How to Become a Sheet Metal Apprentice

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Becoming a sheet metal apprentice requires participation in a 4-year program. The sheet metal apprentice will be able to join a sheet metal union during the training program. Physical ability to perform the necessary job tasks, and some background or training in industrial arts is expected of the apprentice.

Things You'll Need

  • High school diploma
  • Searching for an apprentice program and understanding the expectations of the apprenticeship is the first step in the potentially 4- to 5-year process. All apprentices must possess a high school diploma or equivalent to be considered for a sheet metal apprenticeship program. Vocational schools and 2-year college industrial arts programs typically offer career assistance and job fairs. Potential apprentices can network at these types of functions with recruiters and master metalworkers.

  • Learning the basics of sheet metal work will be the first task an apprentice will be required to complete. Installation of heating and ventilation duct systems, siding, railroad car repair, and customizing equipment are typical hands-on experiences a beginner will assist on during the initial weeks of training.

  • Studying metal working plans and illustrated specifications related to the job will begin after the apprentice has demonstrated basic sheet metal skills. Fabrication techniques will continue to be a part of daily training while learning how to interpret repair and materials plans.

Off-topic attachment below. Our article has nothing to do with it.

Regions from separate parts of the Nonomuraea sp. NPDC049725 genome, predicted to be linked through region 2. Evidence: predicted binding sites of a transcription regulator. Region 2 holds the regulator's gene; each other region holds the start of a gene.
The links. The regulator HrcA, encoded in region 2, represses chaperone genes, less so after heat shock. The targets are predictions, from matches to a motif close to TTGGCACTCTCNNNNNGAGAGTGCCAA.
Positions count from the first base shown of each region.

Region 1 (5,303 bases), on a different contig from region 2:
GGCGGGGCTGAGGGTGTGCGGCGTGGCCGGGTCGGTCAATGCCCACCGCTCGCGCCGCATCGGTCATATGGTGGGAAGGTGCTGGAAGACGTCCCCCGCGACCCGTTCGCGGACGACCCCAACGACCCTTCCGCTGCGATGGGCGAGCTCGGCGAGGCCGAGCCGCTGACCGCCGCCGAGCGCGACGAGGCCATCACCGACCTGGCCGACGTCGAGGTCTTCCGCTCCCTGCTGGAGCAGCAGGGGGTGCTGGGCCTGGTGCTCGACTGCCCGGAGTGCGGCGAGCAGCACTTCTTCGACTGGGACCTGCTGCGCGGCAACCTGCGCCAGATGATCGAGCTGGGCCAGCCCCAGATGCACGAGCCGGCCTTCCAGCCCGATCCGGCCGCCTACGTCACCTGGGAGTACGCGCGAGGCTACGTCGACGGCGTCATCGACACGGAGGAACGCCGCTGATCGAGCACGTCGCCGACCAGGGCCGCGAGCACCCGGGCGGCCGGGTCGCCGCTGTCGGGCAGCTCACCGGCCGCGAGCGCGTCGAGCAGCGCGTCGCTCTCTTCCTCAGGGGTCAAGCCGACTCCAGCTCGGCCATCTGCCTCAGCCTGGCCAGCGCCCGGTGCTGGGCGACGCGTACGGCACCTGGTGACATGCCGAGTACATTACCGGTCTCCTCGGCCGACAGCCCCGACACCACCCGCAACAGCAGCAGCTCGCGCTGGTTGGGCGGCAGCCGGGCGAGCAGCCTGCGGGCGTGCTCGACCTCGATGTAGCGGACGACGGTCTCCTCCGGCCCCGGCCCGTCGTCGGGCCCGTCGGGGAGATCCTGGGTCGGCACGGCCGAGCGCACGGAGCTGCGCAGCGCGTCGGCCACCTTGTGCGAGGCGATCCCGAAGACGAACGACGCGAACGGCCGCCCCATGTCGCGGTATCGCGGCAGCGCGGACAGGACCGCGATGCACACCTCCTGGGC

• Becoming familiar with computerized and digital metalworking equipment will require at least a basic knowledge of technology. Taking a computer course prior to beginning the internship is recommended for apprentices who do not possess any computer skills. Utilizing and understanding measuring devices and entering calculations into a computer, and coordinating metal cuts and stamps through computer use involves math skills as well. A basic understanding of general math and geometry will aid apprentices during this phase of training.

  • Manufacturing of large sheet metal pieces, such as roofs and industrial fabrication is the longest portion of the learning process. During this portion of the training, an apprentice will be responsible for programming measurements, cuts, stamps and movement of the pieces through the computer control system. Lifting heavy materials and working with large equipment will be physically draining during this phase of training.

  • Earning money while participating in an apprenticeship is possible, but not always offered. Apprentices will spend time completing on the job training, as well as traditional classroom learning. Mechanical drawings, physics, blueprint creating and reading are some of the courses that an apprentice will have to pass to successfully complete the program.

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